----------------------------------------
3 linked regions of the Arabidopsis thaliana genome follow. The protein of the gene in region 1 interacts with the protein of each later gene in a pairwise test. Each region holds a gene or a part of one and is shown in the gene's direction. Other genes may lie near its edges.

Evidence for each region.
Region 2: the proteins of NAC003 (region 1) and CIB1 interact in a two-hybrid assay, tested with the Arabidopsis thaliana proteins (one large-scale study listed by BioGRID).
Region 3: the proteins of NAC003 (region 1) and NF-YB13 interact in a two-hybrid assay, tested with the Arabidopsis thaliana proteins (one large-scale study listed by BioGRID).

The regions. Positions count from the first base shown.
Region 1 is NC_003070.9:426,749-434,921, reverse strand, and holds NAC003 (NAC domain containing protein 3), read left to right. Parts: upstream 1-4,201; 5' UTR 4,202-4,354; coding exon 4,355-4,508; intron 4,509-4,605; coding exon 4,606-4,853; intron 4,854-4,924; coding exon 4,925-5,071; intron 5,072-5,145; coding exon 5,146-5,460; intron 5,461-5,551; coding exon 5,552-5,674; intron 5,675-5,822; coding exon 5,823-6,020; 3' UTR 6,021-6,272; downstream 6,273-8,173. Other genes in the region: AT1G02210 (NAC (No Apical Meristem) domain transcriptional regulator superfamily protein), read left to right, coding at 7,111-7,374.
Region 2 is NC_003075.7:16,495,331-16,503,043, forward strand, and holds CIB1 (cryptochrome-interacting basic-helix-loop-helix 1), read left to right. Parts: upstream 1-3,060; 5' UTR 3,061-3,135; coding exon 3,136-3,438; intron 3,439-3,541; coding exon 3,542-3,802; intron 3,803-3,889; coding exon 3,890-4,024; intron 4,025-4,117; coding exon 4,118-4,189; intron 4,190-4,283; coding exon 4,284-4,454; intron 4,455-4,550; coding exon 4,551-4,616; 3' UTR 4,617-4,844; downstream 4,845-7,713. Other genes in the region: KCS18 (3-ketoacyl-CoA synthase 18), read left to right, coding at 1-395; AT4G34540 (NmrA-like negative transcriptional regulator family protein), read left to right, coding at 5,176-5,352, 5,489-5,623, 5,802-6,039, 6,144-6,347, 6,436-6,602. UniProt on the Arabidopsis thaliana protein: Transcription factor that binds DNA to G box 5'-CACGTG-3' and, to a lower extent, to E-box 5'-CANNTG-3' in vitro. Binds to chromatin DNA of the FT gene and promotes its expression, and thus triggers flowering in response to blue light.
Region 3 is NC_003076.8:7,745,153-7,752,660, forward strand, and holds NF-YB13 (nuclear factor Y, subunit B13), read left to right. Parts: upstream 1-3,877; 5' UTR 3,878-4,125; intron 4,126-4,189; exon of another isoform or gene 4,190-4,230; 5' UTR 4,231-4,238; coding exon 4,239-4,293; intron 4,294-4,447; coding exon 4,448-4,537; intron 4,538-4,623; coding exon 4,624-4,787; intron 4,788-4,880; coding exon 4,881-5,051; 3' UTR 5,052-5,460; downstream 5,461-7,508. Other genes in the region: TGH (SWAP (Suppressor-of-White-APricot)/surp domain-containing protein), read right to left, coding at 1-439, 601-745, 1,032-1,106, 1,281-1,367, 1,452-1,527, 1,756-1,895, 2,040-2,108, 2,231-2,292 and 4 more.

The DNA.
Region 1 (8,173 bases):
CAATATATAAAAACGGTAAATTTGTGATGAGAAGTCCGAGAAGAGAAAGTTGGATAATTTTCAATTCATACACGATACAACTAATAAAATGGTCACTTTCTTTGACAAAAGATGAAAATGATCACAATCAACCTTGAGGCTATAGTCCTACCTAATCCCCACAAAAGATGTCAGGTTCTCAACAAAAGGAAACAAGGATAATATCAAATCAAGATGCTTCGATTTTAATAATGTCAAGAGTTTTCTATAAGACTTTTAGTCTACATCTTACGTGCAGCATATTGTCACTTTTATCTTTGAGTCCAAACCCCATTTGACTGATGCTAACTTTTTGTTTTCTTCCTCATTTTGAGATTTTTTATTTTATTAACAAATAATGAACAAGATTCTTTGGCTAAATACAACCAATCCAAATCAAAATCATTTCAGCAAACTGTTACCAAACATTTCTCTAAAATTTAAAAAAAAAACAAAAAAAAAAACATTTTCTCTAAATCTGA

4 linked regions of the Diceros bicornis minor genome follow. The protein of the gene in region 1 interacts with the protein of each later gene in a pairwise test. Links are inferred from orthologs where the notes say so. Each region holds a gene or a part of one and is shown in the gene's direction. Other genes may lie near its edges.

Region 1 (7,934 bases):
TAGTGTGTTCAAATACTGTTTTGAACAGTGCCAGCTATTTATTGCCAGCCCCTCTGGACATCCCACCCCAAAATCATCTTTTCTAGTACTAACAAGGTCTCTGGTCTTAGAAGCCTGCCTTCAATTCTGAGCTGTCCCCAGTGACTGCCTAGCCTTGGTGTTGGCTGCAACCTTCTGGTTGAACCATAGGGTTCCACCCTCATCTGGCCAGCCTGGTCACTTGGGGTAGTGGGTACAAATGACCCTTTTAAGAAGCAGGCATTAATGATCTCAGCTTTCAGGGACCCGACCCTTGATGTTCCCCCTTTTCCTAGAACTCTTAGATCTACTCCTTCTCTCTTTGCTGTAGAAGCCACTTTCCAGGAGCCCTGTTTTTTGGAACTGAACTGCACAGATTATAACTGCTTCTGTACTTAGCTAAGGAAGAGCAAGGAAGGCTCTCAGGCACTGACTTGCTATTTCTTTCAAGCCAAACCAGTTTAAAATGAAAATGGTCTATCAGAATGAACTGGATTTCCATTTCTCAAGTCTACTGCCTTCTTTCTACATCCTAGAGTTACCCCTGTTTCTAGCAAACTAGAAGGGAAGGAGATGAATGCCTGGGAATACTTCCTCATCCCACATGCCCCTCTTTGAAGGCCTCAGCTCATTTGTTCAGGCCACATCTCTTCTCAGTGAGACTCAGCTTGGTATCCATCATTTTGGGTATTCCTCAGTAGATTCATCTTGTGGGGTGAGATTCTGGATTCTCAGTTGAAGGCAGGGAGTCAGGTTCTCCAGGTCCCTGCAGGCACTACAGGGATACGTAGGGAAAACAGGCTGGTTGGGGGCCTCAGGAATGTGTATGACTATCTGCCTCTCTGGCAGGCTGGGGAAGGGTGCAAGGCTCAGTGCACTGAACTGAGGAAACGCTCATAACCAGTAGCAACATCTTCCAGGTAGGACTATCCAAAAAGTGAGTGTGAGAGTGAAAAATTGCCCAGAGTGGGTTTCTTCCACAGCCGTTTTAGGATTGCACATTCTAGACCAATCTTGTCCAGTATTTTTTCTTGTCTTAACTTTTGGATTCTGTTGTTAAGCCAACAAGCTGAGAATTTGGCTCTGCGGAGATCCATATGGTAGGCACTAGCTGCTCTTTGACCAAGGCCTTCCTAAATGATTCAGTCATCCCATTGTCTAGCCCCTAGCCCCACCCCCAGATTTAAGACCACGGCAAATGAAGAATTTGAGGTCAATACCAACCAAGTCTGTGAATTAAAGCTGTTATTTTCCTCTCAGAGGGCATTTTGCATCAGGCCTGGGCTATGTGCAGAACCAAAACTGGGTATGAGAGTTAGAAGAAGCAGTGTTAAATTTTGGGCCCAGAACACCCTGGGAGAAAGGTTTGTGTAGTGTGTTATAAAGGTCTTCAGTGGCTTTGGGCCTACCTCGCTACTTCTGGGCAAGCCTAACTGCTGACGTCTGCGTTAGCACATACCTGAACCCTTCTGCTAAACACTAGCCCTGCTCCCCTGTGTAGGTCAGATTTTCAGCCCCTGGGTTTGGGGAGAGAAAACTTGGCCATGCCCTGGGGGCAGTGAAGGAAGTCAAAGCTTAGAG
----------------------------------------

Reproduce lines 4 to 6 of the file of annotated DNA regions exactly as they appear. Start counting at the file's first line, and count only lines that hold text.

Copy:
Region 3: the proteins of NAC003 (region 1) and NF-YB13 interact in a two-hybrid assay, tested with the Arabidopsis thaliana proteins (one large-scale study listed by BioGRID).

The regions. Positions count from the first base shown.
Region 1 is NC_003070.9:426,749-434,921, reverse strand, and holds NAC003 (NAC domain containing protein 3), read left to right. Parts: upstream 1-4,201; 5' UTR 4,202-4,354; coding exon 4,355-4,508; intron 4,509-4,605; coding exon 4,606-4,853; intron 4,854-4,924; coding exon 4,925-5,071; intron 5,072-5,145; coding exon 5,146-5,460; intron 5,461-5,551; coding exon 5,552-5,674; intron 5,675-5,822; coding exon 5,823-6,020; 3' UTR 6,021-6,272; downstream 6,273-8,173. Other genes in the region: AT1G02210 (NAC (No Apical Meristem) domain transcriptional regulator superfamily protein), read left to right, coding at 7,111-7,374.